A premarital agreement is a contract between persons intending to marry. It determines spousal rights when the marriage ends by death or dissolution. All states enforce properly made premarital agreements. However, laws governing validity vary among the states. What if a couple signs a premarital agreement in Virginia and later moves to Maryland? Will a Maryland court enforce the agreement even though Maryland law of validity imposes a higher standard than Virginia law?
Contract law permits the premarital agreement to choose the law that will govern a dispute about validity of the agreement or enforceability of a specific provision even when the dispute must be resolved in another state’s courts. Can the couple rest easy, knowing the law chosen in the contract—Virginia law in the example—will determine their rights?
Contract law also permits the court where a deceased person’s estate will be administered, or where a divorce is filed—the forum court—to reject a contract’s chosen law if applying it would violate a fundamental policy of the forum state. In such an event, the forum court may choose to apply its own law.
Some states have more demanding requirements for a valid agreement. For example, some states’ laws permit enforcement of an agreement that was extremely unfair (unconscionable) at execution; other states do not. Some states have more rigorous procedures for validity; for example, a requirement for access to counsel prior to signing. Some states do not enforce a spousal-support waiver. Some allow a judge at divorce to consider whether an agreement has become unfair since the date of marriage as a result of changed circumstances; this is known as the second-look. In these states, a court can refuse enforcement of the agreement in its entirety or can make provisions for a property or support award to the economically weaker party at variance with the agreement. In another group of states, a court may consider only whether a spousal support waiver has become unconscionable as of divorce.
What if a spouse dies as a resident of another state or one spouse files for divorce and that state:
- has higher standards for validity of premarital agreements;
- permits a second-look at divorce as to disposition of property and spousal support or only as to spousal support;
- does not enforce a spousal-support waiver?
Will the forum court apply the chosen law or its own law? Because there are so few cases from state courts of appeal that have resolved such a conflict, there is little guidance about when a court in a forum state will refuse to apply the law chosen by the parties in favor of the law of the forum on fundamental public policy grounds. The best protection comes from complying with the highest standards, even when the agreement is to be governed by the law of a state with lower standards.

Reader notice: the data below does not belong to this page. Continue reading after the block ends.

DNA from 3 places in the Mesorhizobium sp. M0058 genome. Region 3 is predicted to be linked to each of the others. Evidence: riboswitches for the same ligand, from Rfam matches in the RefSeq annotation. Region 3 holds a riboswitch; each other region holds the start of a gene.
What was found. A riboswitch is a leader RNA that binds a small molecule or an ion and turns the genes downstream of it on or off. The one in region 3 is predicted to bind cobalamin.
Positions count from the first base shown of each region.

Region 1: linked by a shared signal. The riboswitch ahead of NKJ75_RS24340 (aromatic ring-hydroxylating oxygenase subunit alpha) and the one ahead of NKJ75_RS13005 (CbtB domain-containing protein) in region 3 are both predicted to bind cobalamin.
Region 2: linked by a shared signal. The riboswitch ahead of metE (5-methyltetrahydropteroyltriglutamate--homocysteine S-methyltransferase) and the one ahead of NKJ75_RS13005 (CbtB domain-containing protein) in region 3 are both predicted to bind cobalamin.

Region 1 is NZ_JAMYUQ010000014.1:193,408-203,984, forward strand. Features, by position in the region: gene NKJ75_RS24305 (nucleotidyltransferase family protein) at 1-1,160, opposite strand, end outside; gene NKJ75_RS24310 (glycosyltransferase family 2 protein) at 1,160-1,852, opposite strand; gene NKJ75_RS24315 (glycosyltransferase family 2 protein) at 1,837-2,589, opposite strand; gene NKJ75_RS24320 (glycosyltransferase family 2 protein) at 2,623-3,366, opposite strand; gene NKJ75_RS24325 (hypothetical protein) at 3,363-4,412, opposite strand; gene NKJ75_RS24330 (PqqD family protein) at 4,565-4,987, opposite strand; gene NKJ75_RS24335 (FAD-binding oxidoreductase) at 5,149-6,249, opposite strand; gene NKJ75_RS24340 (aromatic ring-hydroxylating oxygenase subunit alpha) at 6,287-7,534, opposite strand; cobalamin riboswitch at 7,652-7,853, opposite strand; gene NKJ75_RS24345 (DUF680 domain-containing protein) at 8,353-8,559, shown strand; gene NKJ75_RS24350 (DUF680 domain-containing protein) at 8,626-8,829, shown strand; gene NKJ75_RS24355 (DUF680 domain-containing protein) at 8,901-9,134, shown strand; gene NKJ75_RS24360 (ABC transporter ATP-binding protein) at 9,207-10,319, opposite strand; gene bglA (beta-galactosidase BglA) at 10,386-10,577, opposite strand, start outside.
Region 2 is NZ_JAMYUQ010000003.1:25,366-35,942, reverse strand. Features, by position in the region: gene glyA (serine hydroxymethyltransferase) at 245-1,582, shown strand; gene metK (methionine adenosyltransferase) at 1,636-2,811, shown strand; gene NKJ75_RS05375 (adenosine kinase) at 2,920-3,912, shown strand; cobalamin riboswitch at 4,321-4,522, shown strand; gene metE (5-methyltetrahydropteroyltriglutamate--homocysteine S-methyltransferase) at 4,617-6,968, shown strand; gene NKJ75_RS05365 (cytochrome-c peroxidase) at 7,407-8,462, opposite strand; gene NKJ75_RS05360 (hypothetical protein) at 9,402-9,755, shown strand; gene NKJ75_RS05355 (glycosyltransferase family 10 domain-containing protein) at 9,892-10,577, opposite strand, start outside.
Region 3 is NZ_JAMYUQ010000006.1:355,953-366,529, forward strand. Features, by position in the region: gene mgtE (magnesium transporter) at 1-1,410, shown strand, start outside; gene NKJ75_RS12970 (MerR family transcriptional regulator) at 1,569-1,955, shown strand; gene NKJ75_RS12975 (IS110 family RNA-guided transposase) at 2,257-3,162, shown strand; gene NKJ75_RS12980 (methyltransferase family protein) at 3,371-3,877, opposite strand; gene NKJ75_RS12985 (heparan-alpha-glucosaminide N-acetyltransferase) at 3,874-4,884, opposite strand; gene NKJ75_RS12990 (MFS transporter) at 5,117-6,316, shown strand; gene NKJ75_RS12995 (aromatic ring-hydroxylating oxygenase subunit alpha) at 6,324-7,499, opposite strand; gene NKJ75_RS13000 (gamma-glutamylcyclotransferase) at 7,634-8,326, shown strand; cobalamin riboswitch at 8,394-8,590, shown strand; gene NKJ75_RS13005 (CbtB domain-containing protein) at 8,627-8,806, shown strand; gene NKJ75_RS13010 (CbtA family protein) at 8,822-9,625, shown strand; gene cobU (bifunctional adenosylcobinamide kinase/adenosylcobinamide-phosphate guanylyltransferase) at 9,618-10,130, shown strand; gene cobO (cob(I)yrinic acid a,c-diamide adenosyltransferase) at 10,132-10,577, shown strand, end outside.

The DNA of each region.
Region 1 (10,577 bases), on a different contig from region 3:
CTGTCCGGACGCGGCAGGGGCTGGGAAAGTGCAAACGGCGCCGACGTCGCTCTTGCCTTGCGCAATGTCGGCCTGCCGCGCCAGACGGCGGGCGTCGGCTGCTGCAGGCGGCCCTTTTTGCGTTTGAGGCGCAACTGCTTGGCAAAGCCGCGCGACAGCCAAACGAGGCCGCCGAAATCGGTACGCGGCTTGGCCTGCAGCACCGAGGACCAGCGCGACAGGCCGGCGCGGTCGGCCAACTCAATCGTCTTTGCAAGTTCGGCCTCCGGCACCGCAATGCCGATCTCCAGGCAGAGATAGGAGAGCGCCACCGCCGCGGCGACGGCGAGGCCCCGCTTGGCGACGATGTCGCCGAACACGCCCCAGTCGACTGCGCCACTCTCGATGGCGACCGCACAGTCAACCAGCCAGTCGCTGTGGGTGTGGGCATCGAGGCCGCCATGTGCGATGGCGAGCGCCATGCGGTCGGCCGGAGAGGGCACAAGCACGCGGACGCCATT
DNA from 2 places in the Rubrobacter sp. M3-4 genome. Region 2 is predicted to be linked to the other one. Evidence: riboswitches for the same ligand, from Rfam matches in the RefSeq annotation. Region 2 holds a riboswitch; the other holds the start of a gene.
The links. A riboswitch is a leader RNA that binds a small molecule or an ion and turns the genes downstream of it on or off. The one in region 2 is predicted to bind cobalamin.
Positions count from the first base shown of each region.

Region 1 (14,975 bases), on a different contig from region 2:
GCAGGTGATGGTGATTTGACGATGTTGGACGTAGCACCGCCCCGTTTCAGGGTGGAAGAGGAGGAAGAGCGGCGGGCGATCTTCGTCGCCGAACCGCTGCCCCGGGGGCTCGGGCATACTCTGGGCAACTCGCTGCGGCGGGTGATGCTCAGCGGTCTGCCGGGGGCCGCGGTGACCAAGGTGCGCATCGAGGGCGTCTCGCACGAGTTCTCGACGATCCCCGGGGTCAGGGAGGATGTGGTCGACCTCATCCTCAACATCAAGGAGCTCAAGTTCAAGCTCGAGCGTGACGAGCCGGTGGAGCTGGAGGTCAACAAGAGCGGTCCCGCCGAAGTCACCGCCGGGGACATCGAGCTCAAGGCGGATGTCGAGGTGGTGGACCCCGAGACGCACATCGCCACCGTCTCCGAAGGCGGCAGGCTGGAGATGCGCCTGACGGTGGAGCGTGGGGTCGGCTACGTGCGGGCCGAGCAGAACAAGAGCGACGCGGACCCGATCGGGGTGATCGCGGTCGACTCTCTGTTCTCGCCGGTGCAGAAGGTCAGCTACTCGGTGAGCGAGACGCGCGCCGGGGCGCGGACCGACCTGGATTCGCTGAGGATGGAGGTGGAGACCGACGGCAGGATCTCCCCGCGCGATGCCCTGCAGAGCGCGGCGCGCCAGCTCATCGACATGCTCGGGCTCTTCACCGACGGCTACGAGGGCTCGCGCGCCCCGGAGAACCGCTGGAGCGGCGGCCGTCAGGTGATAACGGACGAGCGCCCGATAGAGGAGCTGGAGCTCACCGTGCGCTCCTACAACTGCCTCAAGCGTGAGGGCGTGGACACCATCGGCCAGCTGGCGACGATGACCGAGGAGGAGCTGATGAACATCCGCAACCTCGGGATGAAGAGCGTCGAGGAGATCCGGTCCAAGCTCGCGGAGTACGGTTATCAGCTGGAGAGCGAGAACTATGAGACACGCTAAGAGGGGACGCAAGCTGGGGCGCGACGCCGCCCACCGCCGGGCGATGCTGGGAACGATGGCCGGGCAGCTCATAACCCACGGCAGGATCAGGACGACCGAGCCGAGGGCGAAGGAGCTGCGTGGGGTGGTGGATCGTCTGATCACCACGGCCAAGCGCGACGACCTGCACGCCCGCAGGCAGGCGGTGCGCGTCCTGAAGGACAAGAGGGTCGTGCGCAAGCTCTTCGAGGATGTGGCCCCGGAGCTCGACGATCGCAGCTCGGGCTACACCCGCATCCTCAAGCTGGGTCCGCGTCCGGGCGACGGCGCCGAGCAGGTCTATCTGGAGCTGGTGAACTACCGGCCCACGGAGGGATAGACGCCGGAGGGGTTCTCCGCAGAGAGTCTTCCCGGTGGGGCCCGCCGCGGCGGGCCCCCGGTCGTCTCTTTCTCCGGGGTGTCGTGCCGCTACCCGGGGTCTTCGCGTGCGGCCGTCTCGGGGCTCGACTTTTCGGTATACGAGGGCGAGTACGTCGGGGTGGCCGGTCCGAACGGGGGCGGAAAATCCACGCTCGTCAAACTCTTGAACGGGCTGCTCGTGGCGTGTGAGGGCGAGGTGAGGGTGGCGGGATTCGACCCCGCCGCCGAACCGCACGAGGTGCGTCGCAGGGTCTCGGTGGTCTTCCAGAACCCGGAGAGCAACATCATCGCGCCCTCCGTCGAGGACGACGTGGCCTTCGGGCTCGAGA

Best Practices. A successful challenge to the validity of a premarital agreement is rare, even when the process leading to execution was sloppy and the substantive terms were unfair at execution and remain so at death or divorce. Still, parties can reduce the risk of litigation and the unknowns associated with a possible move to another state with different laws. A fair process and a fair result is likely to better serve both parties to a premarital agreement, especially when there is a significant disparity in resources.
Timing of Presentation. The proponent of the agreement should start the process early so that he or she can provide a proposed draft of the premarital agreement to the other party well in advance of the planned wedding date. This should give the recipient of the agreement enough time to get legal advice and negotiate the terms.
Access to Counsel. Ideally both parties will have lawyers. The proponent should do everything within reason to encourage the weaker party to get legal advice, including writing and encouraging him or her to do so and, in appropriate cases, agreeing to pay his or her legal fees.
Actual Negotiation. The recipient should have a meaningful opportunity to negotiate the terms. A meaningful opportunity to negotiate requires time, legal representation, and a proponent open to considering proposed changes.
Financial Disclosure. The proponent should make a written statement that identifies major assets with values where readily available, and with fair estimates of value where they are not, and includes amounts and sources of income. Statements of value should be qualified to the extent the value of a given asset is not readily ascertainable. The disclosure should be attached to the agreement as an exhibit and both parties should initial the disclosure.
Fairness of Terms. An agreement that makes reasonable provisions for an economically weaker party can help to insulate it from a successful attack. To be fair, the agreement need not align with the law that would apply at divorce or death in the absence of a premarital agreement.
Premarital agreements are highly enforceable. A party who obtains such an agreement prior to entering into marriage can have a high degree of confidence that it will be upheld as valid in a state other than that of the chosen law. Nevertheless, there is some uncertainty for all couples who enter into a premarital agreement and then go to live in another state whose laws may demand more procedural or substantive fairness than that of the chosen law. The interests of parties to an agreement will be better protected when the process leading to execution is fair, with access to counsel and sufficient time to consider the terms and negotiate for changes. Moreover, parties will be better served by an agreement that makes reasonable provisions for an economically weaker party when there is a significant disparity in resources at the outset.